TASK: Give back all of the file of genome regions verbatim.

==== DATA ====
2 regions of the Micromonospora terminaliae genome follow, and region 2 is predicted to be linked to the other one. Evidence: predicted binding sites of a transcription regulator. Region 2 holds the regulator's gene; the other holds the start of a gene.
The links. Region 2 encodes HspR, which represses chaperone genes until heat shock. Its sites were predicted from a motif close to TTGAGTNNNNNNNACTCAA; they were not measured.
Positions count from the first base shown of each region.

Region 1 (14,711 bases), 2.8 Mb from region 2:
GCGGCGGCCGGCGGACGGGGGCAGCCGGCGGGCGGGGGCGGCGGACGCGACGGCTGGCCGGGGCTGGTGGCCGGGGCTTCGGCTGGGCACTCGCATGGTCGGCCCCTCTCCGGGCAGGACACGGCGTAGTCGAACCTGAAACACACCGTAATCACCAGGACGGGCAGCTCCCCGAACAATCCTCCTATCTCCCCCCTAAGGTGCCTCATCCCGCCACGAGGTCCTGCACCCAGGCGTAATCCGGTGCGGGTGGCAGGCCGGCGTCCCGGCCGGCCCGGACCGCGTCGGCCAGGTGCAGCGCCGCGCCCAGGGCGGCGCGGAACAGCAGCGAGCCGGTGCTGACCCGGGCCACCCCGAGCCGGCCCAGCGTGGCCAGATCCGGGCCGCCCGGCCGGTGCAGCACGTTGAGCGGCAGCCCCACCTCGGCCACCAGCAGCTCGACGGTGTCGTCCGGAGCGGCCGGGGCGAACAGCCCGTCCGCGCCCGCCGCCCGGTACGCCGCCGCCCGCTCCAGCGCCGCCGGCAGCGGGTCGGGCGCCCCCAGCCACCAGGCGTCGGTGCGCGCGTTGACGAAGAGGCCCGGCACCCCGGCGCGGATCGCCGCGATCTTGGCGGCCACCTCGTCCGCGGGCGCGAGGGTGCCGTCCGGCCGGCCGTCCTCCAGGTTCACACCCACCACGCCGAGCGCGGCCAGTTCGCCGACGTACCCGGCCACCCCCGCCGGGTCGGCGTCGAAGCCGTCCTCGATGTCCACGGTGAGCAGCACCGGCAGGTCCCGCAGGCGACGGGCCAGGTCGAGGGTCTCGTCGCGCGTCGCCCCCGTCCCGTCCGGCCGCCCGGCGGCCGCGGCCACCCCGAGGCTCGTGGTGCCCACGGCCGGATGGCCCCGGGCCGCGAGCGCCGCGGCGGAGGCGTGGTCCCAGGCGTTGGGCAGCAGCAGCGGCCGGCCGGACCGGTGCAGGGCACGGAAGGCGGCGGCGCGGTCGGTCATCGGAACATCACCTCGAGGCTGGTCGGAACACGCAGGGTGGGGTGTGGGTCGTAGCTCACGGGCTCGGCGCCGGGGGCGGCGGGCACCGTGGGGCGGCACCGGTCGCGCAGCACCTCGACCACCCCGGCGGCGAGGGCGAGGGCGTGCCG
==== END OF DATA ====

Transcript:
2 regions of the Micromonospora terminaliae genome follow, and region 2 is predicted to be linked to the other one. Evidence: predicted binding sites of a transcription regulator. Region 2 holds the regulator's gene; the other holds the start of a gene.
The links. Region 2 encodes HspR, which represses chaperone genes until heat shock. Its sites were predicted from a motif close to TTGAGTNNNNNNNACTCAA; they were not measured.
Positions count from the first base shown of each region.

Region 1 (14,711 bases), 2.8 Mb from region 2:
GCGGCGGCCGGCGGACGGGGGCAGCCGGCGGGCGGGGGCGGCGGACGCGACGGCTGGCCGGGGCTGGTGGCCGGGGCTTCGGCTGGGCACTCGCATGGTCGGCCCCTCTCCGGGCAGGACACGGCGTAGTCGAACCTGAAACACACCGTAATCACCAGGACGGGCAGCTCCCCGAACAATCCTCCTATCTCCCCCCTAAGGTGCCTCATCCCGCCACGAGGTCCTGCACCCAGGCGTAATCCGGTGCGGGTGGCAGGCCGGCGTCCCGGCCGGCCCGGACCGCGTCGGCCAGGTGCAGCGCCGCGCCCAGGGCGGCGCGGAACAGCAGCGAGCCGGTGCTGACCCGGGCCACCCCGAGCCGGCCCAGCGTGGCCAGATCCGGGCCGCCCGGCCGGTGCAGCACGTTGAGCGGCAGCCCCACCTCGGCCACCAGCAGCTCGACGGTGTCGTCCGGAGCGGCCGGGGCGAACAGCCCGTCCGCGCCCGCCGCCCGGTACGCCGCCGCCCGCTCCAGCGCCGCCGGCAGCGGGTCGGGCGCCCCCAGCCACCAGGCGTCGGTGCGCGCGTTGACGAAGAGGCCCGGCACCCCGGCGCGGATCGCCGCGATCTTGGCGGCCACCTCGTCCGCGGGCGCGAGGGTGCCGTCCGGCCGGCCGTCCTCCAGGTTCACACCCACCACGCCGAGCGCGGCCAGTTCGCCGACGTACCCGGCCACCCCCGCCGGGTCGGCGTCGAAGCCGTCCTCGATGTCCACGGTGAGCAGCACCGGCAGGTCCCGCAGGCGACGGGCCAGGTCGAGGGTCTCGTCGCGCGTCGCCCCCGTCCCGTCCGGCCGCCCGGCGGCCGCGGCCACCCCGAGGCTCGTGGTGCCCACGGCCGGATGGCCCCGGGCCGCGAGCGCCGCGGCGGAGGCGTGGTCCCAGGCGTTGGGCAGCAGCAGCGGCCGGCCGGACCGGTGCAGGGCACGGAAGGCGGCGGCGCGGTCGGTCATCGGAACATCACCTCGAGGCTGGTCGGAACACGCAGGGTGGGGTGTGGGTCGTAGCTCACGGGCTCGGCGCCGGGGGCGGCGGGCACCGTGGGGCGGCACCGGTCGCGCAGCACCTCGACCACCCCGGCGGCGAGGGCGAGGGCGTGCCG